A bowl of red – store cupboard chili

In England, 1960s school dinner mince was grey and eaten with boiled potatoes. But at Montemalaga Elementary in Los Angeles it became sloppy Joes, tacos, enchiladas, hamburger and chili. Columbo is often seen eating a bowl of chili at his friend’s bar. Despite the LA location, it is Mid-West chili, garnished with Saltine soda crackers. Moving further South, there are half a dozen different chili recipes in Cooking Texas Style. Way out in Terlingua, the definitive chili cook-off championships are held every year.

Not sure whether this here chili would be popular with nine year olds, help solve any cases, feed any ranch hands or win any prizes. But it fitted the bill yesterday. Running out of fresh food, with only some root vegetables left, I found a forgotten bag of mozzarella in the freezer and started making pizzas. Then, halfway through, I uncovered some supermarket mince in the freezer, and decided to keep on cooking and make chili.

  • Ingredients: One packet of supermarket steak mince (10% fat), a tin of kidney beans, 300ml sugo, one large red onion, 2 small carrots, a few slices of raw beetroot. Two dried chili anchos, toasted and soaked. One fresh chili, garlic cloves, a small bunch of fresh oregano/marjoram and the same of coriander, one tsp each of ground cumin and coriander. Olive oil (10-20ml depending on how much fat is in the meat). Ground black pepper and salt. A glass of robust red wine (I used an Argentine Malbec).
  • Alternatives: I would usually use cubed ribeye steak or something similar. There has to be a bit of fat in chili. Other vegetables like celery, celeriac and butternut squash would work here too. The dried anchos are earthy and mild, and you can overlay with more heat if you want to. If not a wine drinker, add the same amount of water, beer or stock. Red peppercorns would be good here to.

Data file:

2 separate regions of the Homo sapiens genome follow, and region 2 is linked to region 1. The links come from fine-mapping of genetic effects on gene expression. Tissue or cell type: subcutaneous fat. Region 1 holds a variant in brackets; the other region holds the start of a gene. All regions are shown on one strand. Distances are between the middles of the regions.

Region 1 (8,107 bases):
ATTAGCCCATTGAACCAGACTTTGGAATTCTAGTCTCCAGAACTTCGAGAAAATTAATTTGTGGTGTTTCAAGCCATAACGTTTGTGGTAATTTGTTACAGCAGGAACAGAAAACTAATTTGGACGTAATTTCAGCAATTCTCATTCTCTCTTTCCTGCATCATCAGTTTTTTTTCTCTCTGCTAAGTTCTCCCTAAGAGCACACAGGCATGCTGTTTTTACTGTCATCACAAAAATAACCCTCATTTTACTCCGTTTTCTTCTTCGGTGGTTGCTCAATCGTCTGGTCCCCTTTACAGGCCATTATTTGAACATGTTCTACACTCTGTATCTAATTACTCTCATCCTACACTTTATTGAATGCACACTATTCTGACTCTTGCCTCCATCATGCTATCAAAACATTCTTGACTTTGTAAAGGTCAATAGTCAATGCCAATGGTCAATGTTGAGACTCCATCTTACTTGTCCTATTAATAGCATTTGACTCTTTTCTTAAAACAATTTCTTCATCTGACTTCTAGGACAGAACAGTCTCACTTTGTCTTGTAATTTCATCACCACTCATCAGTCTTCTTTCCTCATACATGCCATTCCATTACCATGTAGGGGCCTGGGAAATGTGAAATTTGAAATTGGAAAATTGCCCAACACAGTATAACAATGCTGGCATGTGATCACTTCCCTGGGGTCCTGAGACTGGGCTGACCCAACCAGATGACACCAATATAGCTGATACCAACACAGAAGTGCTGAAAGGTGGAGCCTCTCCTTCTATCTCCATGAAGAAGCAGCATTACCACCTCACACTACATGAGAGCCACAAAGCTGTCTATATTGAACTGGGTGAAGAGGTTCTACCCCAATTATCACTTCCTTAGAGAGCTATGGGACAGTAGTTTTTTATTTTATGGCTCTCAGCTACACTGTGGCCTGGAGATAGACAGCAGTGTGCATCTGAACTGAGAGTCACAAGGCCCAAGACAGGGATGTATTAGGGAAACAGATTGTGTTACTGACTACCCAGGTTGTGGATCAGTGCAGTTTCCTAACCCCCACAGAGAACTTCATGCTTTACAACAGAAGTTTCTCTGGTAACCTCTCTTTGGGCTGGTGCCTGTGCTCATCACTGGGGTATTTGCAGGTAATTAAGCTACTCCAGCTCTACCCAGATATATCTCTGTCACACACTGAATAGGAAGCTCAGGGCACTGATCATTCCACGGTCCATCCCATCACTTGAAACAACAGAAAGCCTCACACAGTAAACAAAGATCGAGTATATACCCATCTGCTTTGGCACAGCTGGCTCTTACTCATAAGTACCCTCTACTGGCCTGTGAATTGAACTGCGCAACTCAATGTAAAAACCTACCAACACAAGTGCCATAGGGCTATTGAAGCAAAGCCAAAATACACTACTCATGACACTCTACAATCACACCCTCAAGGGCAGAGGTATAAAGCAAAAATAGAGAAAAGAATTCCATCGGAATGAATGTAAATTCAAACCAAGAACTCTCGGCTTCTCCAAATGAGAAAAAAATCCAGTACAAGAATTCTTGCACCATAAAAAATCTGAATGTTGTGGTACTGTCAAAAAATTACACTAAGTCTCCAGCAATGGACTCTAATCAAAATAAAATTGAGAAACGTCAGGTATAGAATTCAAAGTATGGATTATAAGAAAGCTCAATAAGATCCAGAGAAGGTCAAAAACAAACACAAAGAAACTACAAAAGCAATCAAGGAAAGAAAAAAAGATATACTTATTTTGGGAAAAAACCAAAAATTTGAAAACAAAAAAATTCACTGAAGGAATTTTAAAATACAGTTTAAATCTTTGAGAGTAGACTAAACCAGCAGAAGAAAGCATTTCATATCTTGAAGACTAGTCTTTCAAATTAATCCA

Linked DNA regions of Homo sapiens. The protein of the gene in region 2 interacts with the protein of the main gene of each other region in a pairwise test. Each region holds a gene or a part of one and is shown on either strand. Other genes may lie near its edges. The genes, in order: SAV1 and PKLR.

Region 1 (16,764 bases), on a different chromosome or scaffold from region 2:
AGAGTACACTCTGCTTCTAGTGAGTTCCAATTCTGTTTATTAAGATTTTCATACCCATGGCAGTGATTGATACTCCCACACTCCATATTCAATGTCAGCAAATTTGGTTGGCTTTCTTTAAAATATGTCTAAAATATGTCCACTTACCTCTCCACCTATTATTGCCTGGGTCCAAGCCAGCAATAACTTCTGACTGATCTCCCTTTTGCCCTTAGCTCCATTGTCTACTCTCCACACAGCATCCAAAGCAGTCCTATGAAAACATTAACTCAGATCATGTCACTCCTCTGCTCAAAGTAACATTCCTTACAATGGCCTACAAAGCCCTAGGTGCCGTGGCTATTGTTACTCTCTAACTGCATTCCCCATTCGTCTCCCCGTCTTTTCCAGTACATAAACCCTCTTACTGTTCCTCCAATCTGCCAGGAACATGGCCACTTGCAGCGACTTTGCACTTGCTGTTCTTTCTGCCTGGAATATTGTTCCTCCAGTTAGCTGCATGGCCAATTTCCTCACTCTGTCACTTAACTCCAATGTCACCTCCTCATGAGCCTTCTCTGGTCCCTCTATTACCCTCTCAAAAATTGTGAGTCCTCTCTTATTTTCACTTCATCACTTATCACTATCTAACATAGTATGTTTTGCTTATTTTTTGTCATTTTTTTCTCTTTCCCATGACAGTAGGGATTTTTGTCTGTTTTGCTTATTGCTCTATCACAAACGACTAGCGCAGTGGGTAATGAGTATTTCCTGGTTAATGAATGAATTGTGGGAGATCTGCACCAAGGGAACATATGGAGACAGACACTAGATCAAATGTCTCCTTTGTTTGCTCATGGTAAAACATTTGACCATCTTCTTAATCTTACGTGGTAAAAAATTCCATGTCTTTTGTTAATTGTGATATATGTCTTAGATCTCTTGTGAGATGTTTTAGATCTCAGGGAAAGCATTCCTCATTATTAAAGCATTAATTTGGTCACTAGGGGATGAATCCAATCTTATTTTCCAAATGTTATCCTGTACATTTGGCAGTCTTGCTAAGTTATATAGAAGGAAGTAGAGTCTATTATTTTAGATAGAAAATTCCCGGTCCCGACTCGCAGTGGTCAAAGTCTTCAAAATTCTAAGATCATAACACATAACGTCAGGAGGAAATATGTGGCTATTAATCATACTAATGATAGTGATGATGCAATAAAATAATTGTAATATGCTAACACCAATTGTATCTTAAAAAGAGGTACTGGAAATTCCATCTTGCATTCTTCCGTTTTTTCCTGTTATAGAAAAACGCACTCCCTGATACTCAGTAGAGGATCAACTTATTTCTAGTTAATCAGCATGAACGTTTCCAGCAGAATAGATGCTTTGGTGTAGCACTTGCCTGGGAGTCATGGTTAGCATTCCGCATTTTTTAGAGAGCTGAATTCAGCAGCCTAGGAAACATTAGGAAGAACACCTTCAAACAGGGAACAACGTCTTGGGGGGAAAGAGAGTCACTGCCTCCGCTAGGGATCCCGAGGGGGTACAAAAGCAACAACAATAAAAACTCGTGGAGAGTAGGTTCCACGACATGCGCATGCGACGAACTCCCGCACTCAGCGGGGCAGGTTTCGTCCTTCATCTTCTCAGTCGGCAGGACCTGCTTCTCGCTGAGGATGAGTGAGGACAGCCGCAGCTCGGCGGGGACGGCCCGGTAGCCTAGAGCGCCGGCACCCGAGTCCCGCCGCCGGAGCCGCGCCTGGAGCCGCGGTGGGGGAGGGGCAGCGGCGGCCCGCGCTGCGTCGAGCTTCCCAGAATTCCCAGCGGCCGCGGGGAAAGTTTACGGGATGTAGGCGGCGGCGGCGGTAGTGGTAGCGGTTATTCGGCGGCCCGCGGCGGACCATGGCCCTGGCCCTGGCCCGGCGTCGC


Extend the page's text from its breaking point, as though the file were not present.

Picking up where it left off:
• Method: Make sure all frozen meat is defrosted. Rehydrate the dried chillies according to the instructions on the package. Wash, peel and slice the vegetables. Pour the olive oil into a largish pan on a medium heat and put in the mince, breaking it up with a wooden spoon. When it is browning nicely, add the chopped onion, then the garlic and dried spices. Stir around for another few minutes until the onions are soft. Then transfer the meat mixture to a deep heavy cast iron pot. Add the sliced carrot and beetroot. Stir it all around, then continue with the rehydrated chopped chili anchos, sugo, and fresh herbs. If these have woody stalks, as pictured above, discard them – just strip off the leaves by running your thumb and forefinger down the stems.

Now deglaze the first pan with the glass of wine. Pour it back over the pot and give a good stir, bring to the boil, then turn down, cover and leave to simmer on the stove top or in a medium oven for at least 2 hours, stirring occasionally and checking that the stew is simmering, with enough liquid.

Open it up and taste it – season with salt and pepper. (Once cool, it may be refrigerated overnight or frozen for another time. ) Serve in a cup with crackers, or on a plate with fresh coriander, hot sauce, grated cheese, sour cream; over rice, or a baked potato – leave out the beans and slop it into a bun – it’s up to you!

When I got to Texas and my daughter was in third grade, I volunteered at the neighbouring elementary.

“Wednesday is cheese enchiladas. Have you eaten them before?”

‘Oh yes’, I replied happily.

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